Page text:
A DRIVE THROUGH THE ALBEMARLE PENINSULA

For many travelers along U.S. Highway 264, the road is nothing more than the quickest route to the Outer Banks. In their haste to get to the beach, they whiz right by striking scenery, towns rich with historical significance, and some of the finest wildlife viewing in the state.

Washington, where we begin our route, changed its name from Forks of the Tar in 1776, becoming according to townspeople America’s first town named after George Washington. Ideally situated on the Pamlico River, the town became an important port during the Revolution when other Southern ports were under control by the British. Washington also saw considerable action during the Civil War. While no longer a significant port, the town still boasts an impressive collection of late-nineteenth- and early-twentieth-century architecture. And its waterfront is still a bustle of activity with sailors, joggers, bicyclers, sightseers, and sweethearts watching the sunset over the river.

As you drive out of Washington, you leave behind just about everything urban for the remainder of the route. For the next hundred miles, you’ll encounter just a couple of stoplights and fast-food restaurants.

At Pantego, you’ll want to make a side trip to Pocosin Lakes (formerly Pungo) National Wildlife Refuge. The first of four wildlife refuges on the route, Pocosin encompasses some 110,000 acres of wildlife habitat. Over forty species of mammal call the refuge home, including black bear, bobcat, coyote, white-tailed deer, and the federally endangered red wolf, as do a diversity of reptiles and amphibians. But it’s the more than two hundred species of bird that make the refuge famous. The best time to visit is from early December through February, when you can see large numbers of waterfowl, raptors, and red-winged blackbirds. This is probably the best location in the East to see snow geese. Up to eighty thousand of the birds overwinter at the refuge, creating an astonishing show at sunrise when they fly into the fields after roosting for the night.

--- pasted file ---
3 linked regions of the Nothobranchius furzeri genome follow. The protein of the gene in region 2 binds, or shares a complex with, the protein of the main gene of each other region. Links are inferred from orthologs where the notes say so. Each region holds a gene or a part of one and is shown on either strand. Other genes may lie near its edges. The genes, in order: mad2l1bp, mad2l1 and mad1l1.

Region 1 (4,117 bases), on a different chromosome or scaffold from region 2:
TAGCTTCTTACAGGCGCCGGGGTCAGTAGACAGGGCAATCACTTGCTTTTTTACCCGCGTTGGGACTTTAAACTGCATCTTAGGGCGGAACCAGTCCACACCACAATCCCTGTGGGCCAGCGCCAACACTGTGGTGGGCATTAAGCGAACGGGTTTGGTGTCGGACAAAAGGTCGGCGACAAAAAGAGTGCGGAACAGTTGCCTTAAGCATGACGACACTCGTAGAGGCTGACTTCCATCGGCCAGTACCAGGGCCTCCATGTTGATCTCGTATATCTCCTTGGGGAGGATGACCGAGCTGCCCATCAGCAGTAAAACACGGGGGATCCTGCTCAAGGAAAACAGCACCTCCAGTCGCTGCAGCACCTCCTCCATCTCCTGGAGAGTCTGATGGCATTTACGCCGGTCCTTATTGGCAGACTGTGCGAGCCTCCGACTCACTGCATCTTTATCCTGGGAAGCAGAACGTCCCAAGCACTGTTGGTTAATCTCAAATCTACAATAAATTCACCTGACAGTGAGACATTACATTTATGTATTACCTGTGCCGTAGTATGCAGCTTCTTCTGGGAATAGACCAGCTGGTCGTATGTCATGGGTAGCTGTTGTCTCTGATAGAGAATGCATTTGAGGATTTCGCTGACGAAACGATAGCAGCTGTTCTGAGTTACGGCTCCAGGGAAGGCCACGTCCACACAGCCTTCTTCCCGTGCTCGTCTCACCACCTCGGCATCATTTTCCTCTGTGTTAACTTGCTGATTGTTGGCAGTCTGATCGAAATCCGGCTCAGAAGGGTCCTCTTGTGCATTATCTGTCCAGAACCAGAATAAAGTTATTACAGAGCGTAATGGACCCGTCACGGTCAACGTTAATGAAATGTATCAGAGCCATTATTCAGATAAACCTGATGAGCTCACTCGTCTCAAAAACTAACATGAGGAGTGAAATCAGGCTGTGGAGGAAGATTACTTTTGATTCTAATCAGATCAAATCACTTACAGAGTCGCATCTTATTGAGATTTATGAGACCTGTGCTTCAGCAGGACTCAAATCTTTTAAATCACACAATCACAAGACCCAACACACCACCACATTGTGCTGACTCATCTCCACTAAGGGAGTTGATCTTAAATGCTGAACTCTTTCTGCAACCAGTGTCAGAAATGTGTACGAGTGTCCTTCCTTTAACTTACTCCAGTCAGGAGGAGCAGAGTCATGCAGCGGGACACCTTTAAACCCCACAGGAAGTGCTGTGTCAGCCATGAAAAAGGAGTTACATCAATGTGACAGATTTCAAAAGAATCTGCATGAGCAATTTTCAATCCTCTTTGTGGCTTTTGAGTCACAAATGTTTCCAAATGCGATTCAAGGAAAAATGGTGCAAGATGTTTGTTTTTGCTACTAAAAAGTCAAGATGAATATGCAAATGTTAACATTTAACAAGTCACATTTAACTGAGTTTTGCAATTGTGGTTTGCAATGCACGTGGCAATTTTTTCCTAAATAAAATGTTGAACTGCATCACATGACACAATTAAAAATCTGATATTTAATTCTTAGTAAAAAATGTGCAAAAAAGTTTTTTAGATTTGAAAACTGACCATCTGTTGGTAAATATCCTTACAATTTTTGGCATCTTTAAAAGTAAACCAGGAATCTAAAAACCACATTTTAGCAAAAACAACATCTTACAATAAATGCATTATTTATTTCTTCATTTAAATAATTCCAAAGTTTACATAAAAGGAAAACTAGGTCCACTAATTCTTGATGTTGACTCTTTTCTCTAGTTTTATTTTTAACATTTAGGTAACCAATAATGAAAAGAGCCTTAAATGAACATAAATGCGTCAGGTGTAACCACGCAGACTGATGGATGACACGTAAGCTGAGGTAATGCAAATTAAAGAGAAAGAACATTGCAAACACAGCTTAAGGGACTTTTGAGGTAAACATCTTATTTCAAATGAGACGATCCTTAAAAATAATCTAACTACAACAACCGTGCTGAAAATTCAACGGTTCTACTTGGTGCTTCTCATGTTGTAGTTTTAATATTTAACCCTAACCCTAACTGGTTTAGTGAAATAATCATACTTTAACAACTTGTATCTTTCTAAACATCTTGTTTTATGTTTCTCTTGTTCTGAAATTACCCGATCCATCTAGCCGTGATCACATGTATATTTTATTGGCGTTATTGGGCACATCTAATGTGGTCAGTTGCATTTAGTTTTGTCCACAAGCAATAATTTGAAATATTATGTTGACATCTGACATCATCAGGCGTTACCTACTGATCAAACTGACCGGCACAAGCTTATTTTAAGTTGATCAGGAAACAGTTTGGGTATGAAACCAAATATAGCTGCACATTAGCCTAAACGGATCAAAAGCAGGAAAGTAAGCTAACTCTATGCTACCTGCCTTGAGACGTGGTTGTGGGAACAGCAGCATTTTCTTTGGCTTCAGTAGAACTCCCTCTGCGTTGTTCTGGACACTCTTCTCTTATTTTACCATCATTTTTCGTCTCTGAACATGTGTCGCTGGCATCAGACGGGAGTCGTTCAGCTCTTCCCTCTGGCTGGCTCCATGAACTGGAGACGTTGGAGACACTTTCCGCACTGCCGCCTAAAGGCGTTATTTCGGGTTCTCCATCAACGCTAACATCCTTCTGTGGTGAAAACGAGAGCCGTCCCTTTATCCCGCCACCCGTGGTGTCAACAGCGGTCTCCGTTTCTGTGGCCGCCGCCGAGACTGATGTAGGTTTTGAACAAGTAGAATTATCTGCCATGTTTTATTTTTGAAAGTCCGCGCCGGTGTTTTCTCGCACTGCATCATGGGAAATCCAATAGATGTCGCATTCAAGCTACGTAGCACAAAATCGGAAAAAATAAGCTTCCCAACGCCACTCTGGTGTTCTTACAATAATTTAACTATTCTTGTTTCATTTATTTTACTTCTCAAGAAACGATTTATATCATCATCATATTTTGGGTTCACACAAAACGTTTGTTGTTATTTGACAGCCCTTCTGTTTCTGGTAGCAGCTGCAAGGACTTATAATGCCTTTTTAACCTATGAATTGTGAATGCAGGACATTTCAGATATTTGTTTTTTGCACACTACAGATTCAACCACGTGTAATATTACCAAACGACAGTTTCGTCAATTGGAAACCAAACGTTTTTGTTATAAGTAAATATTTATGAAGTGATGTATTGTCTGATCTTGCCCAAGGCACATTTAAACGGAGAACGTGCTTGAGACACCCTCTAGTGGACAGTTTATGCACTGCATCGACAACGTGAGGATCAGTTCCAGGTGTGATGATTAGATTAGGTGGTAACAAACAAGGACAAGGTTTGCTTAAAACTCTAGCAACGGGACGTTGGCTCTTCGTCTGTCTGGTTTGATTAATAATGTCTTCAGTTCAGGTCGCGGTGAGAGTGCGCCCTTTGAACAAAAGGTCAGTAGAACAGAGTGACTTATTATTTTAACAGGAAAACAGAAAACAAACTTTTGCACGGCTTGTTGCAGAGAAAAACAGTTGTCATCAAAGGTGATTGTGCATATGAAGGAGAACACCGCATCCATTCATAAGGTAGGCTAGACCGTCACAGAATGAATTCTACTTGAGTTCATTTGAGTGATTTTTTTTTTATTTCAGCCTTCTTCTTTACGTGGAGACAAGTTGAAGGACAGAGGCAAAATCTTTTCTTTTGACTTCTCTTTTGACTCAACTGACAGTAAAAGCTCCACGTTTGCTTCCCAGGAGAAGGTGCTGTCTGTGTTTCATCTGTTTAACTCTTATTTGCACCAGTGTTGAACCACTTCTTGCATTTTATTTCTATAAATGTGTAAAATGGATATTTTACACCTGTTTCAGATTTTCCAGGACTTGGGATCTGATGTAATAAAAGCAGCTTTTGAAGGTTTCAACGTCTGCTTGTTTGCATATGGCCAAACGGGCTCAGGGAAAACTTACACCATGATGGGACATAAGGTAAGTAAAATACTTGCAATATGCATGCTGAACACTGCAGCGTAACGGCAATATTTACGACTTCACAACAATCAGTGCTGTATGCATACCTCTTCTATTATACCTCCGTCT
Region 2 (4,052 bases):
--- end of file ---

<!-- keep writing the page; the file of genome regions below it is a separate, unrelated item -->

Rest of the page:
A few miles from Pantego is the small town of Belhaven, home to the most unusual museum in the state, if not the country. The Belhaven Memorial Museum, occupying the second floor of the historic 1911 City Hall building, displays a collection of, well, just about everything. There’s a pig preserved in a jar, German helmets and a machine gun from World War II, a human skeleton, thirty thousand buttons, a ten-pound tumor removed from a local woman, a display of toenails and tonsils, Civil War memorabilia (no doubt there’s stuff from every war), seashells, clothes, books, pottery, rocks, archeological artifacts, antique dolls, and a dress worn by a 700-pound woman. The museum literally has tons and tons of . . . stuff. The museum even has two fleas (yes, fleas) dressed as a bride and groom, viewable under a magnifying glass.

Start out in Washington on U.S. 264. Drive east to U.S. 64 near Manteo.(115 miles)

Snow geese are a common sight at Pocosin Lakes National Wildlife Refuge.

Thousands of red-winged blackbirds flock at Pocosin Lakes National Wildlife Refuge.

Swan Quarter is definitely worth a detour off the main route. The tiny maritime village remains largely untouched by modern trappings, its residents still earning a living from the sea and the surrounding farms. Be sure to drive out past the seafood houses to the viewpoint over Swanquarter Bay. Swanquarter National Wildlife Refuge occupies much of the marsh and associated waters in the area, but it is not user-friendly to those without a boat.